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Slow query execution, SQL Server 2000

P: n/a
Hi All,

I have a table that currently contains approx. 8 million records.

I'm running a SELECT query against this table that in some
circumstances is either very quick (ie results returned in Query
Analyzer almost instantaneously), or very slow (ie 30 to 40 seconds to
return results), and I'm trying to work out how I improve performance.

Essentially the query I'm running is nothing more complex than:

SELECT TOP 1 * FROM Table1 WHERE tier=n ORDER BY member_id

[tier] is a smallint column with a non-clustered, non-unique index on
it. [member_id] is a numeric column with a clustered, unique index on
it.

When I supply a [tier] value of 1, it returns results instantaneously.
I have no idea if this is meaningful, but the tier = 1 records were
loaded first into the table, and comprise approximately 5 million
records.

When I supply a [tier] value of 2, the results take 30 to 40 seconds.
tier =2 records were loaded second, and comprise approximately 3
million records.

I've tried running an execution plan, and while I'm no expert, it
appears to me that the index on tier isn't being used, even if I use:

tier = CAST(2 as SMALLINT)

I'm wondering if anyone can give me ANY advice on how to get any
better performance out of this SELECT statement?

Also, out of curiosity, can a disk defragment have a positive impact
on SELECT query performance?

Any help very much appreciated!

Much warmth,

Murray
Jul 20 '05 #1
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4 Replies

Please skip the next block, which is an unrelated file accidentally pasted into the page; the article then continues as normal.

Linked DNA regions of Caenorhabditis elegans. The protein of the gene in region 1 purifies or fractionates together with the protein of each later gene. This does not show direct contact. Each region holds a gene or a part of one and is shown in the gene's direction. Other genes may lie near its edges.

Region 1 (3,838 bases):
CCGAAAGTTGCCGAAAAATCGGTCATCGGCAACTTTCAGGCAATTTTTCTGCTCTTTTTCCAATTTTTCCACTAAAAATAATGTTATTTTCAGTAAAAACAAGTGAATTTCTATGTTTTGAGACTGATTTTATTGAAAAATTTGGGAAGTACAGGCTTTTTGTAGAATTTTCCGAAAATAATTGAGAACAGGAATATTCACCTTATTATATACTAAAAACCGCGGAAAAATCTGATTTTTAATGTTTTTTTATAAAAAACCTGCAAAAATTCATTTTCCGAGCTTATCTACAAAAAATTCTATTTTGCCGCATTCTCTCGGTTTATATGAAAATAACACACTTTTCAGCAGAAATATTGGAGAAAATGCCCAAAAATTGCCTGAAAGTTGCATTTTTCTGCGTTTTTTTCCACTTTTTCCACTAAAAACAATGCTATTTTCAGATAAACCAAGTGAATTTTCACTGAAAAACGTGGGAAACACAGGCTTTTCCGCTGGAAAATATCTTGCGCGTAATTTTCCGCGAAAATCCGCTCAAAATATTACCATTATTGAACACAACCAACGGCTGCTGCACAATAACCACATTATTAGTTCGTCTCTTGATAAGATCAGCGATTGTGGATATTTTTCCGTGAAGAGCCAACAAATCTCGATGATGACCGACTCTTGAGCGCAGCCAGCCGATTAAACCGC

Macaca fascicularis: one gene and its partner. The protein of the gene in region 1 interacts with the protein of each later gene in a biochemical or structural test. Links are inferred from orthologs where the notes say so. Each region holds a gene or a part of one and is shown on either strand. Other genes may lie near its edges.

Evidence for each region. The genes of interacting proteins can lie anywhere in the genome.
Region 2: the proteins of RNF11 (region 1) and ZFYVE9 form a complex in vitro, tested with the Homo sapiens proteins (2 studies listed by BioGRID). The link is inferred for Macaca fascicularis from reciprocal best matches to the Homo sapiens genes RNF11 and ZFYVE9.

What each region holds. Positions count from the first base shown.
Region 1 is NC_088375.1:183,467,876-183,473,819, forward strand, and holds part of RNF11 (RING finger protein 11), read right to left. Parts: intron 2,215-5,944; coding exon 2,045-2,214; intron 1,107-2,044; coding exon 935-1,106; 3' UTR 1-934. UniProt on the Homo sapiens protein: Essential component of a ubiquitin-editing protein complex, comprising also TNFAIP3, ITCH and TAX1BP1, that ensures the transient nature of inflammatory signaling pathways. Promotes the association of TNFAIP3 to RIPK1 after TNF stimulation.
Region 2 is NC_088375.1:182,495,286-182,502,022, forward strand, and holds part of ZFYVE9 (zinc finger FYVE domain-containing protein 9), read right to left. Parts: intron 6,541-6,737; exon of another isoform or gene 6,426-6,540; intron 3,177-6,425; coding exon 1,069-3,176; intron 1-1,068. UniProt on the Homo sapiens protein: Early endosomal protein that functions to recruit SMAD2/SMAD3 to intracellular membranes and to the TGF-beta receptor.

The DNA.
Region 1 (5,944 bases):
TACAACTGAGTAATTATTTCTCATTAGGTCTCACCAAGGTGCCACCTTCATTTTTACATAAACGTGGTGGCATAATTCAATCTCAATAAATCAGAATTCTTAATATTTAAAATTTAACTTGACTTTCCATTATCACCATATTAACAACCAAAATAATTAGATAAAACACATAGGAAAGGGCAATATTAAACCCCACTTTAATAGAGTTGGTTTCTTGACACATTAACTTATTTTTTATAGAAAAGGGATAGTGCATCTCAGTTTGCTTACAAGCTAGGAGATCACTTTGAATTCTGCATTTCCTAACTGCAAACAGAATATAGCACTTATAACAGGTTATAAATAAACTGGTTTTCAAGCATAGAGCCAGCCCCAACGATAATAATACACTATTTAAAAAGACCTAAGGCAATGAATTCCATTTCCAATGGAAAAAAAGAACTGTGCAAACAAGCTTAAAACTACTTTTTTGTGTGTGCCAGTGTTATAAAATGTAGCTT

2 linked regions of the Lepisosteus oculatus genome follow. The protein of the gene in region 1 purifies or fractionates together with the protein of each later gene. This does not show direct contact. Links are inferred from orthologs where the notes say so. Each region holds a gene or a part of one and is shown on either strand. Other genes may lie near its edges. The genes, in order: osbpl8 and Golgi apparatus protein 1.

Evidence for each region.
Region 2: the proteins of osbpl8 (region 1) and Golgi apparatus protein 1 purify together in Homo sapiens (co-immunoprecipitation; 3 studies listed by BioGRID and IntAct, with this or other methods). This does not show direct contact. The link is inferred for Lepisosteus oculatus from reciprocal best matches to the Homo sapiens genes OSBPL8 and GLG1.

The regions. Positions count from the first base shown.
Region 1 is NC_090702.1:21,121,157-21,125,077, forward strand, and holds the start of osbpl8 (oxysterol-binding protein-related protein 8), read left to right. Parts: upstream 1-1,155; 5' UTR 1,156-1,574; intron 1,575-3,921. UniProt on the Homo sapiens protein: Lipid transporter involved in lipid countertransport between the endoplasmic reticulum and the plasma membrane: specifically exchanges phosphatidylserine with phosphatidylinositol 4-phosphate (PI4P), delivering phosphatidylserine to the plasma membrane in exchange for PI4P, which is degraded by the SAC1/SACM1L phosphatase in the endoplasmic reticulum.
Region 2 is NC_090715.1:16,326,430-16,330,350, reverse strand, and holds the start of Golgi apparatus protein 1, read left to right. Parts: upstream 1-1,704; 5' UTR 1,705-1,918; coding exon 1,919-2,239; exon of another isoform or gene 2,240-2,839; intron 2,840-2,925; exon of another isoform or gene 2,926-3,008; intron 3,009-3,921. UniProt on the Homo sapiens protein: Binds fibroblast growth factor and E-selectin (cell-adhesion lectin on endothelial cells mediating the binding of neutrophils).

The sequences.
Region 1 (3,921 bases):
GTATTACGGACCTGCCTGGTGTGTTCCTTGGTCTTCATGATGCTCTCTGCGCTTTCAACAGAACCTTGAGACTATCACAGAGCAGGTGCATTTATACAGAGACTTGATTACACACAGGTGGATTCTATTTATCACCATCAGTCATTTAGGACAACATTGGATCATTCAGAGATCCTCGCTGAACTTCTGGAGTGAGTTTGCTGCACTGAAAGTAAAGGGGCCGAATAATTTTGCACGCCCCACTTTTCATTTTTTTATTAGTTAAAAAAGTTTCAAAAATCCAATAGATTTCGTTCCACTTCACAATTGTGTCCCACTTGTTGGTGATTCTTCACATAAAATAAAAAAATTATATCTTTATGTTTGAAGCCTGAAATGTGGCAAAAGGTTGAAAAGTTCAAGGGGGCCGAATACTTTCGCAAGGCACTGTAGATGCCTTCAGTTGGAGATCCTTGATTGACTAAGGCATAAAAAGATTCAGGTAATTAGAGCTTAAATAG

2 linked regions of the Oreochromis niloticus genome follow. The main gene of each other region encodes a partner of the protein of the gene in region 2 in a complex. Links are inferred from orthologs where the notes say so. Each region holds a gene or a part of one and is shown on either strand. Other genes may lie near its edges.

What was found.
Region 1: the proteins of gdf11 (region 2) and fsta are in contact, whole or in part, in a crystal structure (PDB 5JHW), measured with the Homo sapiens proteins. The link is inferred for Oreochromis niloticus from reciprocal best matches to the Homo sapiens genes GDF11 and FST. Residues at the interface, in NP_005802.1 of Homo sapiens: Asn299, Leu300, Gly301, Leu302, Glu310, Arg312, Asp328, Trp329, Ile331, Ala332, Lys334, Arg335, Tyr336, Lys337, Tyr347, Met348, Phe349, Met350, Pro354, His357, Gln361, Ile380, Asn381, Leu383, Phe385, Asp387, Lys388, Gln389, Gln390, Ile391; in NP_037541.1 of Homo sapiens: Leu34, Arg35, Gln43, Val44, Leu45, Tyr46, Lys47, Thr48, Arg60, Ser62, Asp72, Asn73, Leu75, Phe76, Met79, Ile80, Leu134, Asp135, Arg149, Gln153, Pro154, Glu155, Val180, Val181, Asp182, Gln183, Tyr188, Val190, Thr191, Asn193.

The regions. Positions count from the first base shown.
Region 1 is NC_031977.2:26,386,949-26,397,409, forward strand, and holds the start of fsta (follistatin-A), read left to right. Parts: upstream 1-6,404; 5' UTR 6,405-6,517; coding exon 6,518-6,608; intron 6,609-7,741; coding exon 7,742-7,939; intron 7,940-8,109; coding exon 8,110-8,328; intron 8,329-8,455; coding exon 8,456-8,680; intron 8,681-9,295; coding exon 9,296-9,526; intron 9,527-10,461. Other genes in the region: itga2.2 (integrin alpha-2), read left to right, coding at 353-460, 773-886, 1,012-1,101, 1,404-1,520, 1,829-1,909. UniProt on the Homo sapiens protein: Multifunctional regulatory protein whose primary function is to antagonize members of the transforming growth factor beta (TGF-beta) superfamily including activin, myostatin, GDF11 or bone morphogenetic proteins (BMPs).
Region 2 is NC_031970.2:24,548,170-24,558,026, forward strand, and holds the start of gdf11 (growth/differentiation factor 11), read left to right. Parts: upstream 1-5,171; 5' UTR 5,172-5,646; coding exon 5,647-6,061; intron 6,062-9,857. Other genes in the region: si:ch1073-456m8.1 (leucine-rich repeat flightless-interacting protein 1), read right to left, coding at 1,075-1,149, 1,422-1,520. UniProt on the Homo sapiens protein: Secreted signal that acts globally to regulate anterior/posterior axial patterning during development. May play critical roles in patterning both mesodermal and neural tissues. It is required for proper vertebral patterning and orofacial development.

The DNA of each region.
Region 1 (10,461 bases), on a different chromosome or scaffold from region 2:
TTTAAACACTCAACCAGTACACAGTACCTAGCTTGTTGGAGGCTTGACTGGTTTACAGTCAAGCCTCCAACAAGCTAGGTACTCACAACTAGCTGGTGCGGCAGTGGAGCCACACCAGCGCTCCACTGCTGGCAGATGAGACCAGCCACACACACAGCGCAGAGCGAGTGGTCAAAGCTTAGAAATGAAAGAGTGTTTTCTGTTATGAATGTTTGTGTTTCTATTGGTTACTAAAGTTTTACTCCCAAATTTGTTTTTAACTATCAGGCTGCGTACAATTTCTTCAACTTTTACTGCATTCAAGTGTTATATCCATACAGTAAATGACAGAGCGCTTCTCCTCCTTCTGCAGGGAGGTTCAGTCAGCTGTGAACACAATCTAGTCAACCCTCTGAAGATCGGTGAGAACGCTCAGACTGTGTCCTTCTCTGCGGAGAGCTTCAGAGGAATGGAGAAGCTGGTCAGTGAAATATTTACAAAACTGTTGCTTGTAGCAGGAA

P: n/a
On Mon, 23 Feb 2004 16:30:39 GMT, M Wells
<pl**********@planetthoughtful.org> wrote:
I'm wondering if anyone can give me ANY advice on how to get any
better performance out of this SELECT statement?

Also, out of curiosity, can a disk defragment have a positive impact
on SELECT query performance?


Also, additional to the above post, have there been any SELECT
performance improvements realised with the Service Packs? I've just
noticed that this server is returning a SELECT @@VERSION of 8.00.194,
which, as I understand it, means that it currently has no service
packs installed...

I'm wondering if updating to Service Pack 3a (which I know is a good
idea anyway), might improve the performance of this query?

Much warmth,

Murray
Jul 20 '05 #2

P: n/a
M Wells (pl**********@planetthoughtful.org) writes:
Essentially the query I'm running is nothing more complex than:

SELECT TOP 1 * FROM Table1 WHERE tier=n ORDER BY member_id

[tier] is a smallint column with a non-clustered, non-unique index on
it. [member_id] is a numeric column with a clustered, unique index on
it.

When I supply a [tier] value of 1, it returns results instantaneously.
I have no idea if this is meaningful, but the tier = 1 records were
loaded first into the table, and comprise approximately 5 million
records.

When I supply a [tier] value of 2, the results take 30 to 40 seconds.
tier =2 records were loaded second, and comprise approximately 3
million records.

I've tried running an execution plan, and while I'm no expert, it
appears to me that the index on tier isn't being used, even if I use:


This is a little funny. In most situations that index on tier would
be meaningless, but the TOP 1 should change everything.

The reason the index is meaningless is because for each hit in tier, SQL
Server needs to access the data page, in what is called a bookmark lookup,
and many bookmark lookups can easily be more expensive than scanning
the table.

However, since SQL Server users the clustered key as the row pointer in
a nonclustered index, SQL Server should be able to find that single row
by seeking the index on tier and then perform a single lookup.

So, indeed, upgrade to SP3, and see if it resolves the issue. No
guarantees that it will.

If it doesn't - it would be interesting to have a repro to give to
Microsoft, but producing a repro with eight million rows could mean